Grahame 'Superfly' McLean jokes about having a "dangerously small knowledge" of many things.

But McLean's multi-faceted career personifies the early days of the Kiwi screen renaissance, when hard work and a gung ho attitude were an antidote to inexperience. McLean went on to make his own movies, and win and lose fortunes. He also gave early opportunities to a host of names that impressed him with their own "get up and go": among them scriptwriter Fran Walsh, gaffer Brett Mills, and future Film Commission head Don 'Scrubbs' Blakeney.

McLean "got into film from the theatre" after having already tried a number of occupations. In 1963 he began helping out in set construction for drama, ballet and opera productions. He enrolled at Victoria University in order to get involved with the drama club, and worked as a stage manager, and later helped reconfigure the stage, and exhibit artworks at Wellington's Downstage Theatre. 

In 1973 McLean produced a James K Baxter memorial season at Victoria University (with sets designed by Colin McCahon). On the closing night John Barnett asked McLean if he would like to produce a television series. The Games Affair was the first independently-made drama series shown on NZ television.

The Games Affair, Hunter's Gold, Sleeping Dogs, Beyond Reasonable Doubt: McLean's 70s-era CV looks like a game of join the dots between early Kiwi classics. But the reality was that McLean had parallel careers. "You couldn't work full-time in the industry at the time," he says. "There just wasn't enough happening. It was tough going - it didn't pay much." 

During the prep for The Games Affair (1974), McLean allocated half a week to the show, and the other half to restoring properties in Queenstown. TV project Hunter's Gold was a big-budget, location-heavy affair set in the days of the gold-rush, made in the days when hardly anyone knew about shooting on location. Some of the sets blew over in the wind, and McLean found himself constructing new ones, plus wrangling stagecoaches and 28 horses across locations that had been scheduled with little regard to geography.

By McLean's account, director Roger Donaldson "kicked the whole feature industry into gear with Sleeping Dogs". For McLean, the movie was a case of: "very few people very little money, and a huge number of deals. You did deals with everybody — with airlines, with car rental companies, sometimes equipment. You'd just go out and beg and borrow and steal".

It was on Sleeping Dogs that McLean began combining two jobs that are usually separate: production manager, in charge of daily arrangements on set, and first assistant director. 

In the 80s McLean moved into producing and directing. His directorial debut was hour-long saloon car doco Shopping Cars on Bicycle Tires (1981), made for TVNZ. Two years later, McLean directed Flying Light (in a Sky of our Own). The film was based around microlight enthusiasts, and climaxed with world champion hang-glider Graeme Bird flying to Sweetwaters.

In the early 80s McLean produced one-off drama A Woman of Good Character for rising director David Blyth. Despairing of finding a location that could convincingly recreate 1800s Canterbury, McLean suggested an old piece of mining land he owned near Queenstown, whose stone cottage had been seen in Hunter's Gold. A Woman of Good Character lead actor Sarah Peirse later won a Feltex Award. With help from newbie scriptwriter Fran Walsh, McLean expanded the film to tele-movie length (as It's Lizzie to those Close), to expedite overseas sales.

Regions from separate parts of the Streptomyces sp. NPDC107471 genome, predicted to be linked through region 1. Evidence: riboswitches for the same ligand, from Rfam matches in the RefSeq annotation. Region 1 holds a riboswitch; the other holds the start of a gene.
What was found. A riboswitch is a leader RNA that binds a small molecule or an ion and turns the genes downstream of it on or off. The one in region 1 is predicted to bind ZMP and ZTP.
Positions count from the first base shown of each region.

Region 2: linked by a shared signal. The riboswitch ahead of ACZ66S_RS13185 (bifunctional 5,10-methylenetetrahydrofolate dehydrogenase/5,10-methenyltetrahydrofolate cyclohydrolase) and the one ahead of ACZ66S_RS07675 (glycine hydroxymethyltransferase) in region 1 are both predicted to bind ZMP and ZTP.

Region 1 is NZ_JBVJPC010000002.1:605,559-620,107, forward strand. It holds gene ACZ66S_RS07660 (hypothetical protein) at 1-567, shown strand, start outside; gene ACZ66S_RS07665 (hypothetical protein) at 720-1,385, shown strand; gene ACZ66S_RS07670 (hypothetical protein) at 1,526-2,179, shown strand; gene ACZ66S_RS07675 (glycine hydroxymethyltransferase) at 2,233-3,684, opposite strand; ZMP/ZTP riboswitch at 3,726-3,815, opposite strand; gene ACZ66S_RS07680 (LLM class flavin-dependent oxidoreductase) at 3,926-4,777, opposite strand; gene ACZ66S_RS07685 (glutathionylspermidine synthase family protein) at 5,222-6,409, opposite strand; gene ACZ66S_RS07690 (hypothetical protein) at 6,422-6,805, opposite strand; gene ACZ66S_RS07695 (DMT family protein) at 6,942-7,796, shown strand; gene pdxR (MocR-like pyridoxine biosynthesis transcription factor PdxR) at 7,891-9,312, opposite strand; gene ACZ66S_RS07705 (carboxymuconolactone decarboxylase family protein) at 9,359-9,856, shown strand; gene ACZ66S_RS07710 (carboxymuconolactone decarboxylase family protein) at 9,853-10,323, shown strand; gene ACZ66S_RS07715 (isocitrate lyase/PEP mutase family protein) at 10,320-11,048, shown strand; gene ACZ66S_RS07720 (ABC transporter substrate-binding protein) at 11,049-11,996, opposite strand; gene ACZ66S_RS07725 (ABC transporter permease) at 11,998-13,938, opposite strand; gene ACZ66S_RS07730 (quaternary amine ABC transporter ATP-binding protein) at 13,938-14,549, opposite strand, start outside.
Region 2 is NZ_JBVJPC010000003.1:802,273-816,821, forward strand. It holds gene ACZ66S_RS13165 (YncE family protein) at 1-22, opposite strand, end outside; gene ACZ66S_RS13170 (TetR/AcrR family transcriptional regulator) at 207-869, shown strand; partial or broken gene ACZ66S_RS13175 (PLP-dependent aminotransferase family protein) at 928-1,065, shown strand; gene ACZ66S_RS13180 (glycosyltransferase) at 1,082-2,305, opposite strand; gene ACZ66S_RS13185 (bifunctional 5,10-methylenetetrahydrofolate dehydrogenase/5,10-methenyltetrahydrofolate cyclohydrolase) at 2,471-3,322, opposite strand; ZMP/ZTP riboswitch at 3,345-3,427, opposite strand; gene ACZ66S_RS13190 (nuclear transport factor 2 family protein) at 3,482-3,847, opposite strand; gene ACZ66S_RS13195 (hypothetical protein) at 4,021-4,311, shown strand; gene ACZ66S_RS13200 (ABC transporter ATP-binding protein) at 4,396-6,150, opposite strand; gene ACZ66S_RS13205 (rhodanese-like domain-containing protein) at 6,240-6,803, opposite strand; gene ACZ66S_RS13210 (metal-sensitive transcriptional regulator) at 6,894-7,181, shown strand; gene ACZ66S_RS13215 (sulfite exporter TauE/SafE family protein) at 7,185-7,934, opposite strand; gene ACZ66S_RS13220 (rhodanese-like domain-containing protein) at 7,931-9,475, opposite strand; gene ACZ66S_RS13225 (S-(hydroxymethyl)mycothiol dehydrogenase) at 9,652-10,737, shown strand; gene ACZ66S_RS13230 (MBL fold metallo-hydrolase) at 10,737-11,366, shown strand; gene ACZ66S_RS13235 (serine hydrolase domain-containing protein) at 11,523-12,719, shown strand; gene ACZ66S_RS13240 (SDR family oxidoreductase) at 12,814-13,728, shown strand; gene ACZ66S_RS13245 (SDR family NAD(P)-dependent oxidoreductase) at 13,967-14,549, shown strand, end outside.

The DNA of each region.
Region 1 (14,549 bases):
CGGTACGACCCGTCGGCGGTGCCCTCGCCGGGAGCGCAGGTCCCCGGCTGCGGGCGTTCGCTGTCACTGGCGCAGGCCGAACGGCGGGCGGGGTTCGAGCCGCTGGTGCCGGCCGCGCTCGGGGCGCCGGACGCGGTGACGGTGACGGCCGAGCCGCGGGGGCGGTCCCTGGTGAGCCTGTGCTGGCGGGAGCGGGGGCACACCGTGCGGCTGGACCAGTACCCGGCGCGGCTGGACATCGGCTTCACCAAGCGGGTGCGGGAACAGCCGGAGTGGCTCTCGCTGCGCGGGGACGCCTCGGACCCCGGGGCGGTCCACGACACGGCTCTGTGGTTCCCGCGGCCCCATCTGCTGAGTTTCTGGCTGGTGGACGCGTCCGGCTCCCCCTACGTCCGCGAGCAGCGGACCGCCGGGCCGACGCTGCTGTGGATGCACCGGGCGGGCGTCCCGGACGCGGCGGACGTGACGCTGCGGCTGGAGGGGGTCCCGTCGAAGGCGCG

In the mid 80s there was a rush to finish features, before the closure of tax breaks. McLean's plan was more ambitious than most: commanding two feature films — one of which lacked a script, thanks partly to a computer crash. Both were to be filmed back to back over one 10 week block. Conspiracy tale Should I Be Good? was inspired by the Mr Asia drug case, and many of McLean's cast played similar roles to real-life, including policemen, prostitutes, plus musicians Beaver, Hammond Gamble and Harry Lyon (Hello Sailor).

By contrast The Lie of the Land was a 20s era drama with a rare lead performance by Marshall Napier, and "bold and poetic cinematography" (Shot in New Zealand) by Waka Attewell. McLean's rare achievement of having managed to produce and direct two features without any local Government funding counted against him: the Film Commission refused to include the films in their marketing material. McLean later toured them himself, alongside Bad Taste

In 1986 McLean won the rights to make TV show Worzel Gummidge Down Under, using writer Fran Walsh and key talents from the original British TV series. Later, after the director experienced cataract problems, McLean took over directing. He also launched long-running series Ray Bradbury Theatre, the first co-production between Canada and New Zealand. 

In 1989 McLean returned to Samoa with his wife. A decade before he had worked there on Sons for the Return Home. This time round McLean was producing Flying Fox in a Freedom Tree

Since then McLean has (narrowly) survived the stock market crash, set up a winery for cinematographer Michael Seresin, and worked on the restoration of Wellington's Embassy Theatre. He is currently building another house, in the Queenstown hills where he shot A Woman of Good Character.  

 

Sources include
Grahame McLean
‘Grahame McLean - from props to producing’ (Video Interview), NZ On Screen Website. Director Pat Cox, Interviewer John Barnett (Uploaded 30 August 2010) Accessed 29 August 2010
Helen Martin and Sam Edwards, New Zealand Film 1912 - 1996 (Auckland: Oxford University Press, 1997)
Duncan Petrie, Shot in New Zealand - The art and craft of the Kiwi cinematographer (Auckland:Random House, 2007)
Ian Pryor, Peter Jackson - From prince of splatter to lord of the rings (Auckland: Random House New Zealand, 2003)